Microbial decontamination of human donor eyes with povidone-iodine: penetration, toxicity, and effectiveness. (1/165)

BACKGROUND/AIMS: Povidone-iodine (PVP -I) is applied for microbial decontamination of human eyes donated for transplantation. Concentrations and immersion times vary greatly. The effectiveness and toxicity of PVP-I were assessed for different decontamination protocols. METHODS: Human donor eyes and corneas were immersed in different concentrations (5-100 mg/ml) of PVP-I for different times (2-30 minutes). The penetration of iodine into the corneal tissue was assessed by x ray microanalysis. Microbial contamination was determined by taking cultures of the limbal areas and storage solutions and by incubation of the corneoscleral buttons in antibiotic-free culture medium. Cytotoxicity of PVP-I for corneal fibroblasts in culture was assessed using the MTT assay. RESULTS: Depending on concentration and immersion time iodine was found to penetrate into the epithelium, Bowman's layer, and stroma in amounts equivalent to 2-40 mg/ml PVP-I. The MTT assay demonstrated that 2.5 mg/ml PVP-I caused total damage to fibroblasts in vitro. Rinsing eyes with tap water and subsequent immersion in PVP-I reduced the rate of contamination from 82 out of 106 to 69 out of 106 and 37 out of 106, respectively. Antibiotics in the storage medium further reduced contamination from about 40% to 3%. Microbial contamination was not reduced by increasing the concentration and immersion times beyond 5 mg/ml PVP-I for 2 minutes. CONCLUSION: Immersion of human donor eyes in 5 mg/ml PVP-I solution for 2 minutes significantly reduces microbial contamination of donor corneas without relevant penetration of iodine into the corneal layers. Higher PVP-I concentrations and longer immersion times do not further reduce contamination, whereas the amount of iodine penetrating the corneal layers is elevated above the level cytotoxic for corneal fibroblasts. In view of this, concentrations above 5 mg/ml of PVP-I and immersion periods over 2 minutes are not recommended for reduction of the contamination rate of donor eyes.  (+info)

Recovery of a second instar Gasterophilus larva in a human infant: a case report. (2/165)

We report a case in an infant of horse bot fly myiasis that was unusual because the maggot had developed to the second instar (of three potential instars). This represents the first report of such late development in a human. The case occurred in a rural area of the Pacific northwest (Washington) in late summer.  (+info)

Prospective randomized trial of 10% povidone-iodine versus 0.5% tincture of chlorhexidine as cutaneous antisepsis for prevention of central venous catheter infection. (3/165)

A multicenter prospective, randomized, controlled trial, with 0.5% tincture of chlorhexidene versus 10% povidone-iodine as cutaneous antisepsis for central venous catheter (CVC) insertion, was conducted for patients in intensive care units. Of 374 patients, 242 had a CVC inserted for >3 days and were used for the primary analysis. Outcomes included catheter-related bacteremia, significant catheter colonization (> or = 15 colony-forming units [cfu]), exit-site infection, serial quantitative exit-site culture (every 72 h), and molecular subtyping of all isolates. Patients in both study groups were comparable with respect to age, sex, underlying disease, length of hospitalization, reason for line insertion, and baseline APACHE II score. Documented catheter-related bacteremia rates were 4.6 cases per 1000 catheter-days in the chlorhexidine group (n=125) and 4.1 cases per 1000 catheter-days in the povidone-iodine group (n=117; not significant [NS]). Significant catheter-tip colonization occurred in 24 (27%) of 88 patients in the povidone-iodine group and in 31 (34%) of 92 patients in the chlorhexidine group (NS). A mean exit-site colony count of 5.9 x 10(5) cfu/mL per 25 cm(2) of the surface area of skin in the povidone-iodine group versus 3.1 x 10(5) cfu/mL per 25 cm(2) in the chlorhexidine group (NS) was found. There was a trend toward fewer exit-site infections in the chlorhexidine group (0 of 125 patients) versus those in the povidone-iodine group (4 of 117 patients; P=.053). Results of an intention-to-treat analysis were unchanged from the primary analysis. No difference was demonstrable between 0.5% tincture of chlorhexidine and 10% povidone-iodine when used for cutaneous antisepsis for CVC insertion in patients in the intensive care unit.  (+info)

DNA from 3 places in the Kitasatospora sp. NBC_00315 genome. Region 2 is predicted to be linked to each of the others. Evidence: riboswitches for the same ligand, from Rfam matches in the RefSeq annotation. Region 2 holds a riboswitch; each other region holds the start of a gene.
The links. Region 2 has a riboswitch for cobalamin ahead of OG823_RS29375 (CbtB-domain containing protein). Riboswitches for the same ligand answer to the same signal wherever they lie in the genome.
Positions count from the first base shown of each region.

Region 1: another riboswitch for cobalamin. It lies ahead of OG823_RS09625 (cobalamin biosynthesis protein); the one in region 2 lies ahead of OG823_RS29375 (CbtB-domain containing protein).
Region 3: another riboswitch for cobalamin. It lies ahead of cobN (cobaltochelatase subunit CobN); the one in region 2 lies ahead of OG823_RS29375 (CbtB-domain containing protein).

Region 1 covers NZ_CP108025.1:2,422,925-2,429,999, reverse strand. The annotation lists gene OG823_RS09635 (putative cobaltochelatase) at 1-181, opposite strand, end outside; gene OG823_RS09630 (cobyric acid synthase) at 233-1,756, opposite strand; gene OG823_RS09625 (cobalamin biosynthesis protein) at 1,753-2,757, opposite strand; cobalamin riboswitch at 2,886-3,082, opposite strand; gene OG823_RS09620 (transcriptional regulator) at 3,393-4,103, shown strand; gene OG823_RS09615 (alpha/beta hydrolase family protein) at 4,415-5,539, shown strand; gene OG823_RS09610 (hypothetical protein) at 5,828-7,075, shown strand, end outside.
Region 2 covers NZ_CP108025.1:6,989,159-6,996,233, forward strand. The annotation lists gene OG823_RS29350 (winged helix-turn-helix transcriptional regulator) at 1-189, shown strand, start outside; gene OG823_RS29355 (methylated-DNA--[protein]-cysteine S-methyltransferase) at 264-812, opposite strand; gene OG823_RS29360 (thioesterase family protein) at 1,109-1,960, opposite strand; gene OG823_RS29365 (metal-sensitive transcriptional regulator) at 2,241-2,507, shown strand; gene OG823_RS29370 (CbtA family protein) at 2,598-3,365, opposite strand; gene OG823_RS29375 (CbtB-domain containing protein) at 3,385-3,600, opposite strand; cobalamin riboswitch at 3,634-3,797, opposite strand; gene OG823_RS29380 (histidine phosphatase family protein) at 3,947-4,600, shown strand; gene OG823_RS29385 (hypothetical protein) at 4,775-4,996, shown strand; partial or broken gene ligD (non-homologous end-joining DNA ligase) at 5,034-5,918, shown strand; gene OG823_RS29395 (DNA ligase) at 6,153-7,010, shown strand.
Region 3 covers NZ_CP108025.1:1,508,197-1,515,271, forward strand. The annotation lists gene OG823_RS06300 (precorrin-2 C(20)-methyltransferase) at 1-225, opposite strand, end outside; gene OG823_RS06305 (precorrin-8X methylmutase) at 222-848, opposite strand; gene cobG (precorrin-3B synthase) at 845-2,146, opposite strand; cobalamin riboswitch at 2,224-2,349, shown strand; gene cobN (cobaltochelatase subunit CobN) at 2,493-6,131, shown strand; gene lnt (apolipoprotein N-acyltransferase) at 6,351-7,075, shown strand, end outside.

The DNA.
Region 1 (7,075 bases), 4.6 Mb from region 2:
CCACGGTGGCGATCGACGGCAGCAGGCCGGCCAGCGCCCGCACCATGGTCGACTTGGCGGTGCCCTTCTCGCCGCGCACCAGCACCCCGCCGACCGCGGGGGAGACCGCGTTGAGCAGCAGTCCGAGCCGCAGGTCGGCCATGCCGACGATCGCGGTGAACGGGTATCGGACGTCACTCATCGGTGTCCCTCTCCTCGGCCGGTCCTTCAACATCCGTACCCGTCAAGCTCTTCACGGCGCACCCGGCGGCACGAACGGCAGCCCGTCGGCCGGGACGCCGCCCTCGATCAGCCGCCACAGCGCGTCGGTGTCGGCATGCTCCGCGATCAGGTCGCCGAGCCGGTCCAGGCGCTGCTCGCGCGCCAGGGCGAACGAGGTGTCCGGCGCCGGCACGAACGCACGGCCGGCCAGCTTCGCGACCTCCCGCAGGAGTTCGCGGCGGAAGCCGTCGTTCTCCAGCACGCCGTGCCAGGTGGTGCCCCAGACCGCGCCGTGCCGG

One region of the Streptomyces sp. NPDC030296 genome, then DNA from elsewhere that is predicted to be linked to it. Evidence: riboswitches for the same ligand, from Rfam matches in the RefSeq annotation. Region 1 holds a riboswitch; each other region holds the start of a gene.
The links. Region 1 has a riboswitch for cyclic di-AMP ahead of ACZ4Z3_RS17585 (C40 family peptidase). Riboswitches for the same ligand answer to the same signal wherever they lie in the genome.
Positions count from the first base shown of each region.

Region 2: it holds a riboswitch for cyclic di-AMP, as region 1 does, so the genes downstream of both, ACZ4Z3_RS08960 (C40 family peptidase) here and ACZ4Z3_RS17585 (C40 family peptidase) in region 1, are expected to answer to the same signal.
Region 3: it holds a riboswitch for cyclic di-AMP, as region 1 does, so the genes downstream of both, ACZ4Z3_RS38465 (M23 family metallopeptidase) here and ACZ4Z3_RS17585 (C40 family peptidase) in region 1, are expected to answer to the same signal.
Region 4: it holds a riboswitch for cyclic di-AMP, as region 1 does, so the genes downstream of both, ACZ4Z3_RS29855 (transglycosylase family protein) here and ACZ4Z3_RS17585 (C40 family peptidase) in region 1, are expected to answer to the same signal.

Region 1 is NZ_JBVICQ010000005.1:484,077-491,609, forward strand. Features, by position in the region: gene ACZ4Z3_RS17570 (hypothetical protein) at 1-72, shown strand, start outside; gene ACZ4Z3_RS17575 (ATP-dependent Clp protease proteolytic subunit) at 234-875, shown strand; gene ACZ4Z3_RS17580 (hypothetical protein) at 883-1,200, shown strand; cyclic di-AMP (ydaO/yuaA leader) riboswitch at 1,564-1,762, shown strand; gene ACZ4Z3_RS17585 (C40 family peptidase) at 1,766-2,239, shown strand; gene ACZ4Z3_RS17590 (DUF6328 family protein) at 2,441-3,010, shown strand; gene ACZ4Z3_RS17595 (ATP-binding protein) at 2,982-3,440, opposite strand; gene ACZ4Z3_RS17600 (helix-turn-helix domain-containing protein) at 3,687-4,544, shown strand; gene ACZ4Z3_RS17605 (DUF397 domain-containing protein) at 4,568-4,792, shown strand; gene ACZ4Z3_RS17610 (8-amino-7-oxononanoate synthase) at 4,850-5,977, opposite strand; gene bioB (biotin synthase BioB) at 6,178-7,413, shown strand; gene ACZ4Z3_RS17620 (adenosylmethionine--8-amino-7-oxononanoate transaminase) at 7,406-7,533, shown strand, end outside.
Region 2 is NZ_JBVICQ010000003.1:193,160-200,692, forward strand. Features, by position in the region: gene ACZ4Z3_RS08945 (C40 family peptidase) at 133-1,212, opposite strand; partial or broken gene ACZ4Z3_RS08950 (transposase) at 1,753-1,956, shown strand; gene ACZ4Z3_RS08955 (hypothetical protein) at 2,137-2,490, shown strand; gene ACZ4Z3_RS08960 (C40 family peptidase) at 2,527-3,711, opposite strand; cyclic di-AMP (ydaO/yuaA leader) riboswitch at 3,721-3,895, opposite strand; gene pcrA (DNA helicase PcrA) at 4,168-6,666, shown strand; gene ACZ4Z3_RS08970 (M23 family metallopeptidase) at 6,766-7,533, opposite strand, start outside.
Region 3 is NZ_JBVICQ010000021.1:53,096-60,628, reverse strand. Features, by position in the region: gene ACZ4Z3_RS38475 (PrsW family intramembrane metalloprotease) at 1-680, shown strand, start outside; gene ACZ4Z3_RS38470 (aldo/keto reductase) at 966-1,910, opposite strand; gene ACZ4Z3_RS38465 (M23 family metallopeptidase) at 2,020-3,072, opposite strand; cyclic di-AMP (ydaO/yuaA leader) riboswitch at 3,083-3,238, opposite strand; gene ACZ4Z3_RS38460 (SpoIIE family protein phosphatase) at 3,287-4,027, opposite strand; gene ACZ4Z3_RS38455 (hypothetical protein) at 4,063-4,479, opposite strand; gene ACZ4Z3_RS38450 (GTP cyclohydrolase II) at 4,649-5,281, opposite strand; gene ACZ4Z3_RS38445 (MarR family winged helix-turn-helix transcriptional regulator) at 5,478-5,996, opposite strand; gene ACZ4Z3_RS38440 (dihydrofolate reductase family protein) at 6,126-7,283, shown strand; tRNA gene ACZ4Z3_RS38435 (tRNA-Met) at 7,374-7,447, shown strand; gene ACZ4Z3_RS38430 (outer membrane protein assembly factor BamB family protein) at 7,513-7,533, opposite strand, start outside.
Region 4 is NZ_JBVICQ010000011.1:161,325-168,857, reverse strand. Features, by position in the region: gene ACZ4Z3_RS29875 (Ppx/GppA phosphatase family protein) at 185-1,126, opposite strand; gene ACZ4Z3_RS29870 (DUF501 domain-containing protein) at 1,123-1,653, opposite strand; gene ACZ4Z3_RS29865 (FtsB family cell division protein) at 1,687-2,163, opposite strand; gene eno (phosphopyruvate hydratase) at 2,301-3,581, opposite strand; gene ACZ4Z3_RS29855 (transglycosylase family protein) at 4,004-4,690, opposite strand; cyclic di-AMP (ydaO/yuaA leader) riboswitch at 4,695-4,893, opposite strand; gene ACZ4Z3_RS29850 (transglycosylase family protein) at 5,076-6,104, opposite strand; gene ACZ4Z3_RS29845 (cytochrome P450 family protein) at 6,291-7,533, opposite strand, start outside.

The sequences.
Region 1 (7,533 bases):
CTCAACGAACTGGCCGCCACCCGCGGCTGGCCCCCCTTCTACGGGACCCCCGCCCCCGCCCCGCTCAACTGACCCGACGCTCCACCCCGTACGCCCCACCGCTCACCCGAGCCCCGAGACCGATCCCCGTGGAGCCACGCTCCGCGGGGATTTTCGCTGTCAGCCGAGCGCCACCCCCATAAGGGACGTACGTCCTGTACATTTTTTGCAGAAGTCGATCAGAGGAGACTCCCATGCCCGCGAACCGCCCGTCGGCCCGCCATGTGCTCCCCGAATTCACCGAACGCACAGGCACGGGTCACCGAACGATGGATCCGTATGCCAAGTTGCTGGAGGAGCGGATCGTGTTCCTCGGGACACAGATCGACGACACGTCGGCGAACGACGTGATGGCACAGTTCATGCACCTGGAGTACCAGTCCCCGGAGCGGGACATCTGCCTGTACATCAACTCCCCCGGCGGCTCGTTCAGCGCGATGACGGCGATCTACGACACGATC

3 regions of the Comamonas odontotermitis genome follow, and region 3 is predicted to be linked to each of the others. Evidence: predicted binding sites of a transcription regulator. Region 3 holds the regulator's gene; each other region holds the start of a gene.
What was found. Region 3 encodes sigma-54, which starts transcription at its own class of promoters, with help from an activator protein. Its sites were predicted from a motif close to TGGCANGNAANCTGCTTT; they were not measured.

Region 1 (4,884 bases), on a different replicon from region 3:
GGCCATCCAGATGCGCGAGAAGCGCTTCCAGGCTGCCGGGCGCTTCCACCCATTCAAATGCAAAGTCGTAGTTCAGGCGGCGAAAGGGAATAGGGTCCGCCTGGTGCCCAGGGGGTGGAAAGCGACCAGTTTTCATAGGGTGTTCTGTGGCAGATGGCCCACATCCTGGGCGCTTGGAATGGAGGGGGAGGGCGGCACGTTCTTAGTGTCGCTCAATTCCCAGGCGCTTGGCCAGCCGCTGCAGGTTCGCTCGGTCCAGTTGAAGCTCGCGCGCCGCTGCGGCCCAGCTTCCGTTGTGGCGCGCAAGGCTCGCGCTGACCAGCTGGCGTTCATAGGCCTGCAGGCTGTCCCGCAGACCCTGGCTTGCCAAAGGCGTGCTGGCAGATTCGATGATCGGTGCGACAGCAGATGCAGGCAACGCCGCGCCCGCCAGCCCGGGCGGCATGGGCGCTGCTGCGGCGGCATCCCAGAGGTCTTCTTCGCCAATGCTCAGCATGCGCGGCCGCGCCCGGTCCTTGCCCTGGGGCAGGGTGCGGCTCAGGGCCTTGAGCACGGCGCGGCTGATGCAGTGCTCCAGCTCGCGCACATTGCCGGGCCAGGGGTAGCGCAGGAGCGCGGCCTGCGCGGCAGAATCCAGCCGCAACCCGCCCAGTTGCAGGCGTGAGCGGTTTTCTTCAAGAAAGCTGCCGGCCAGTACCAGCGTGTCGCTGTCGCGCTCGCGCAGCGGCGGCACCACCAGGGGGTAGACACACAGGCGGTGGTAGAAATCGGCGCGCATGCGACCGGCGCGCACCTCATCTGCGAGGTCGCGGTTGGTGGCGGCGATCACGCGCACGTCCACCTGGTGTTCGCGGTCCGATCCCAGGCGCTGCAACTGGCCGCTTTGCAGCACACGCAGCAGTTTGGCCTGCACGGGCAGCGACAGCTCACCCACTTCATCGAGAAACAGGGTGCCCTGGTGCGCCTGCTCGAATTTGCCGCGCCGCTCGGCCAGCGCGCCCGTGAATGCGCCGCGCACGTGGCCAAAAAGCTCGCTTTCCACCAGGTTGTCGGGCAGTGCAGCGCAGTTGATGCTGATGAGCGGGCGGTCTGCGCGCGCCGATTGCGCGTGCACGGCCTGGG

Chlorhexidine versus povidone iodine in preventing colonization of continuous epidural catheters in children: a randomized, controlled trial. (4/165)

BACKGROUND: Chlorhexidine is better than povidone iodine for skin preparation before intravascular device insertion or blood culture collection, but it is not known whether chlorhexidine is superior in reducing colonization of continuous epidural catheters. METHODS: Children requiring an epidural catheter for postoperative analgesia longer than 24 h were randomly assigned to receive skin preparation with an alcoholic solution of 0.5% chlorhexidine or an aqueous solution of 10% povidone iodine before catheter insertion. Using surgical aseptic techniques, catheters were inserted into either the lumbar or the thoracic epidural space based on the preferences of the anesthesia team, on clinical indication, or both. Immediately before epidural catheter removal, their insertion site and hub were qualitatively cultures. After their removal, the catheter tips were quantitatively cultured. Catheters were classified as colonized when their tips yielded 1,000 or more colony-forming units/ml in cultures. RESULTS: Of 100 randomly assigned patients, 96 were evaluable. The clinical characteristics of the patients and the risk factors for infection were similar in the two groups. Catheters were kept in place for a median (range) duration of 50 (range, 21-100) h. Catheters inserted after skin preparation with chlorhexidine were one sixth as likely and less quickly to be colonized as catheters inserted after skin preparation with povidone iodine (1 of 52 catheters [0.9 per 100 catheter days] vs. 5 of 44 catheters [5.6 per 100 catheter days]; relative risk, 0.2 [95% confidence interval, 0.1-1.0]; P = 0.02). Coagulase-negative staphylococci were the only colonizing microorganisms recovered, and the skin surrounding the catheter insertion site was the origin of all the colonizing microorganisms. CONCLUSIONS: Compared with aqueous povidone iodine, the use of alcoholic chlorhexidine for cutaneous antisepsis before epidural catheter insertion reduces the risk of catheter colonization in children.  (+info)